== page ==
Protesters in Cedar Hill Rally for Black Lives

By Dorothy J. Gentry
Contributing Writer

More than 500 people joined the nation in protesting police brutality, the murder of unarmed black man George Floyd and racial oppression during its recent Black Lives Matter protest in Cedar Hill.

Residents of this southern Dallas County city – which is 54 percent black – marched from the Cedar Hill Walmart near Uptown to the Cedar Hill Government Center, which houses the police department. They held signs – black, white, other races, young, old and more – and engaged in chants including “Black Lives Matter!”

Once assembled in front of the Government Center, residents heard from various speakers including Mayor Stephen Mason, Police Chief Ely Reyes, and 18-year-old Janell Baker, a Cedar Hill resident who is the 2020 Salutatorian of the  School of Science and Engineering at Townview.

“I’ve never been one to delight in the workings of the American political system but I’ve always been one to stand up for what I believe in; and what I believe is that right now in this country we need drastic change” said Baker who will be attending Stanford University in the fall.

“The truth is that for over 400 years, black people in America have been enslaved, oppressed and treated as if we are less than human,” she said. “And the main problem we are facing currently is that the criminals who are committing these acts of hate are not being held accountable and for the most part are getting away with no punishment at all.”

This “complete lack of accountability” Baker told the crowd assembled, “is the complete lack of accountability that screams to people in this country that black lives do not matter  which is why everyone has the responsibility to scream the opposite.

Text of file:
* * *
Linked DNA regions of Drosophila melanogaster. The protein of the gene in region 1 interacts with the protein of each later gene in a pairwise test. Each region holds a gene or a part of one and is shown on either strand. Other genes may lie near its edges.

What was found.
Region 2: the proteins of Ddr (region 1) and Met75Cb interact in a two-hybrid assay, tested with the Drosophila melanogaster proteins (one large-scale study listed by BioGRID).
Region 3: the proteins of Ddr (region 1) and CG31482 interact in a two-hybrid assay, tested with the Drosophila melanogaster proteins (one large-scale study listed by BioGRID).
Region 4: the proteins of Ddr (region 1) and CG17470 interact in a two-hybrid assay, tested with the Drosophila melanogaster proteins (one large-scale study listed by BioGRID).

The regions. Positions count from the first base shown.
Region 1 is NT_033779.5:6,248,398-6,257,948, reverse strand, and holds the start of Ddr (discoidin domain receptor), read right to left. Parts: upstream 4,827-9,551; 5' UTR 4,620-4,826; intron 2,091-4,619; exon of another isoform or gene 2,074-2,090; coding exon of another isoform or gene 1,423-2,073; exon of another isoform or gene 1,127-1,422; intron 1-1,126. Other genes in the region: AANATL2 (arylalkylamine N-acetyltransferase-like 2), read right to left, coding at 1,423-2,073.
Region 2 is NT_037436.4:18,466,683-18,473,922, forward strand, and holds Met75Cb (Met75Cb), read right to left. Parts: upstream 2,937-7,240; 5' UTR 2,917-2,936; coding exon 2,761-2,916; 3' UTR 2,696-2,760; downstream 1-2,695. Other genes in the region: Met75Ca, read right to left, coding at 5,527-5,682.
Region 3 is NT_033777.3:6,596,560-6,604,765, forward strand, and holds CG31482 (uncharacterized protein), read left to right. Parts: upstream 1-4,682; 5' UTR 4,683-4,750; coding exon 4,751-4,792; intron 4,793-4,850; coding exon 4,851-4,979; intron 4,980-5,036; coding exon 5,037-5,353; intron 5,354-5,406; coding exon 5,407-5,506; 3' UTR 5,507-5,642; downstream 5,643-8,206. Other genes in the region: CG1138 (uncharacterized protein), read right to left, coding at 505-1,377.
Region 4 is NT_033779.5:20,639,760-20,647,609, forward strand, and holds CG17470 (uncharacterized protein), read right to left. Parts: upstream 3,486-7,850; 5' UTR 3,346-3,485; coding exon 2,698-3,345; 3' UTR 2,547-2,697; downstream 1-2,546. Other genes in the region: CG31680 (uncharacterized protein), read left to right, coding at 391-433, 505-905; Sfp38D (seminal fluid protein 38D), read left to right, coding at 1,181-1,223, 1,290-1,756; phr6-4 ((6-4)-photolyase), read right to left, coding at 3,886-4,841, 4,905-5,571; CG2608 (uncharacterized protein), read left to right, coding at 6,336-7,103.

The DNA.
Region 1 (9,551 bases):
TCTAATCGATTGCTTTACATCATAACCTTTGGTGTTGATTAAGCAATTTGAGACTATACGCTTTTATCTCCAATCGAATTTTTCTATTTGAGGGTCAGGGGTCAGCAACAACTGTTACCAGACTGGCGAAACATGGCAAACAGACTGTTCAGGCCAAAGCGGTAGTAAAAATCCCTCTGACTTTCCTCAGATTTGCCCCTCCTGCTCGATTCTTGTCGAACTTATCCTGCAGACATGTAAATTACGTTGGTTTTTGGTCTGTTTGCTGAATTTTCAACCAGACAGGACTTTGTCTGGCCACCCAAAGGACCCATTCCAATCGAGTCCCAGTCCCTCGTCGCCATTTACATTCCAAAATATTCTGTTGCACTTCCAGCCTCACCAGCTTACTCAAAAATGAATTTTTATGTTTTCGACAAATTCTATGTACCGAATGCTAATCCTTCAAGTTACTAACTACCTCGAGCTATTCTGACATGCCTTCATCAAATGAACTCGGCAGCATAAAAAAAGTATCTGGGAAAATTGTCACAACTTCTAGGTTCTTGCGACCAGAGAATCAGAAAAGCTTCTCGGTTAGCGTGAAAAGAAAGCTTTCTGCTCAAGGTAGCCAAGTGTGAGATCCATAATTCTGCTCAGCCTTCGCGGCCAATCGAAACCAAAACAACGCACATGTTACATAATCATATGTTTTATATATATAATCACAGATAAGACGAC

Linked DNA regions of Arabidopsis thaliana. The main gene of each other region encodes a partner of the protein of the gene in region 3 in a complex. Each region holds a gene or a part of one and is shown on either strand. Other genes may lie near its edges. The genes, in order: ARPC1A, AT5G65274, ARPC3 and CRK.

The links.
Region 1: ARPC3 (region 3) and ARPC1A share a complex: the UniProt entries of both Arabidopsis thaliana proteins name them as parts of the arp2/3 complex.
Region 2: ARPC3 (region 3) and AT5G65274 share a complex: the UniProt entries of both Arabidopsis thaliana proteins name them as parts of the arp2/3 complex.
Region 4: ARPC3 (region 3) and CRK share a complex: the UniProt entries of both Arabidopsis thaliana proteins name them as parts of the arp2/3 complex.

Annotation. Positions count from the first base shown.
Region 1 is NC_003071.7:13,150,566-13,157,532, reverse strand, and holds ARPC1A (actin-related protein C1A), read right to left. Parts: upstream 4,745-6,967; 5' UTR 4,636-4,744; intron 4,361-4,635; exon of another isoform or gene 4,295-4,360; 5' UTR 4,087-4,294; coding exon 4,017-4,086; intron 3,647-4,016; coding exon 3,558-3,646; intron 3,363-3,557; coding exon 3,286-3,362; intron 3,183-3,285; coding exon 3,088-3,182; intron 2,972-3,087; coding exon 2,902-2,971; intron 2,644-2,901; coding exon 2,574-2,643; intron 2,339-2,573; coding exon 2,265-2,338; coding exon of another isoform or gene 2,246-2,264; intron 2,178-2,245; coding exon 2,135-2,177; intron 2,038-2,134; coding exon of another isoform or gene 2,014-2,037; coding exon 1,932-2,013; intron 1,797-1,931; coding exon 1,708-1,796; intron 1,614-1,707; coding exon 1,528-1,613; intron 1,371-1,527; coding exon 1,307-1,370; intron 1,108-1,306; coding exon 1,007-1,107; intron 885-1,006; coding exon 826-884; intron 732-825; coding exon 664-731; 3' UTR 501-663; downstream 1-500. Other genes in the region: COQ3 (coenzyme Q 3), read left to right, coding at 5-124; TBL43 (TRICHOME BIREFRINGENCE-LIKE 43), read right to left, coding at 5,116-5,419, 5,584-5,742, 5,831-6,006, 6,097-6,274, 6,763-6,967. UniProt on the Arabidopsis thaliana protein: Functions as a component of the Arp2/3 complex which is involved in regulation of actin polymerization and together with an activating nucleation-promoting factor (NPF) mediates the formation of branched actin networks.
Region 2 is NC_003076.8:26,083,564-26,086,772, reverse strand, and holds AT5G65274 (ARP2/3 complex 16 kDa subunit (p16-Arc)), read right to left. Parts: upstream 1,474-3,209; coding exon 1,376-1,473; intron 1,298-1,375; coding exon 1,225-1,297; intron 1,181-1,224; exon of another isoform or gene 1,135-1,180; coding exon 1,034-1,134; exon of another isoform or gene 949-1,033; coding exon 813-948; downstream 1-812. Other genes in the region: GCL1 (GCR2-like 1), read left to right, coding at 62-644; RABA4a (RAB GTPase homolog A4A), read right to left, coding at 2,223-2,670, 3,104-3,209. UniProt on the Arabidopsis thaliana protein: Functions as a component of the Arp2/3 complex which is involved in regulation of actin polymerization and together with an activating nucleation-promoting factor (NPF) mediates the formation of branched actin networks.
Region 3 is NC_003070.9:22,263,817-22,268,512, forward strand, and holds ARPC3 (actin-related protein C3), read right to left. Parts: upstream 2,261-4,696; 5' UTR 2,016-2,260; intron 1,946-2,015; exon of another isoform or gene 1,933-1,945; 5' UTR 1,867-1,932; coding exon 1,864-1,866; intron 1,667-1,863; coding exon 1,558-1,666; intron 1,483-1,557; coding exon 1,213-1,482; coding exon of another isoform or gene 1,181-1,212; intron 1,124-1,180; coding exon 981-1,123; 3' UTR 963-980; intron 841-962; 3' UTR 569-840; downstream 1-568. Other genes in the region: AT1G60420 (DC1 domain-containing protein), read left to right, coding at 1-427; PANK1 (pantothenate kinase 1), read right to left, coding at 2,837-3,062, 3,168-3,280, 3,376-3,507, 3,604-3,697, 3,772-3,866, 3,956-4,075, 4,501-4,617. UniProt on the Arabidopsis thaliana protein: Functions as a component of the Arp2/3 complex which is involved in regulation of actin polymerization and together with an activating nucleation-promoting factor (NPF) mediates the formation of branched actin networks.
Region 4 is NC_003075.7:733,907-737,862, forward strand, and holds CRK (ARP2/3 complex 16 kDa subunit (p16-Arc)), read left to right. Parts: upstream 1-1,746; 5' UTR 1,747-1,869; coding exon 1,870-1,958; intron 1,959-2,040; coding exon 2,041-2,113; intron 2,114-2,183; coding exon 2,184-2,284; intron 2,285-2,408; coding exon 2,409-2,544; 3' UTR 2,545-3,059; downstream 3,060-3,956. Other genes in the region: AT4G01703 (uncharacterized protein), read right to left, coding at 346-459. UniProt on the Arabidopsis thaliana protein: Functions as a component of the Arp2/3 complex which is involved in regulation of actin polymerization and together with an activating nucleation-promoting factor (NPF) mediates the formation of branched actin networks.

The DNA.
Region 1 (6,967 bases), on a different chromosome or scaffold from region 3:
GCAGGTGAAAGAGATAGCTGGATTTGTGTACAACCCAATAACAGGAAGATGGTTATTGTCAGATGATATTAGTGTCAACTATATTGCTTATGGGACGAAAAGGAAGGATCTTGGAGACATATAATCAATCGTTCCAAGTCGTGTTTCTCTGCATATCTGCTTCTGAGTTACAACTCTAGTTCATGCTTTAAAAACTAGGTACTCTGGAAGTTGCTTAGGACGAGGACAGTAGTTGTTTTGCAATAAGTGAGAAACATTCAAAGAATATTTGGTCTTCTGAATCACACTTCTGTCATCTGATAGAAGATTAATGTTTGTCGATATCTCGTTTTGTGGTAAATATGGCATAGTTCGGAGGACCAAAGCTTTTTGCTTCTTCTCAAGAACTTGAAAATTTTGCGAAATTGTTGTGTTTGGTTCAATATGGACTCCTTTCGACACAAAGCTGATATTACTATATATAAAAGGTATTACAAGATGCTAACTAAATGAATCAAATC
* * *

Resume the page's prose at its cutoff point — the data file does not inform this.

“Our lives do matter.  Our lives have value and we deserve to be loved and celebrated.”

Residents and police were urged to continue the dialogue and building good relationships. The Tri-City Chapter of the NAACP – serving Cedar Hill, DeSoto, Duncanville and the surrounding communities – was also present and encouraged residents to join the organization and help continue fighting for racial progress. 

A protester holding an “8 minutes, 46 seconds” poster
A protestor holding a Black Culture… poster
Cedar Hill Mayor Stephen Mason addressing protesters at BLM Rally
Protestors Raise Fists at BLM Rally
Protestors at the Cedar Hill BLM Rally
A protestor holding an “I Can’t Breathe” poster
A protestor holding a “My Breath Matters”  poster
A protestor kneeling at the Cedar Hill BLM Rally
A protestor holding a “Stop Killing Blacks…” poster
Janell Baker, Salutatorian Class of 2020, School of Science and Engineering, Townview, speaks to protesters at Cedar Hill BLM Rally
Cedar Hill Police Chief Ely Reyes speaks to the BLM Rally protesters assembled in front of Cedar Hill Government Center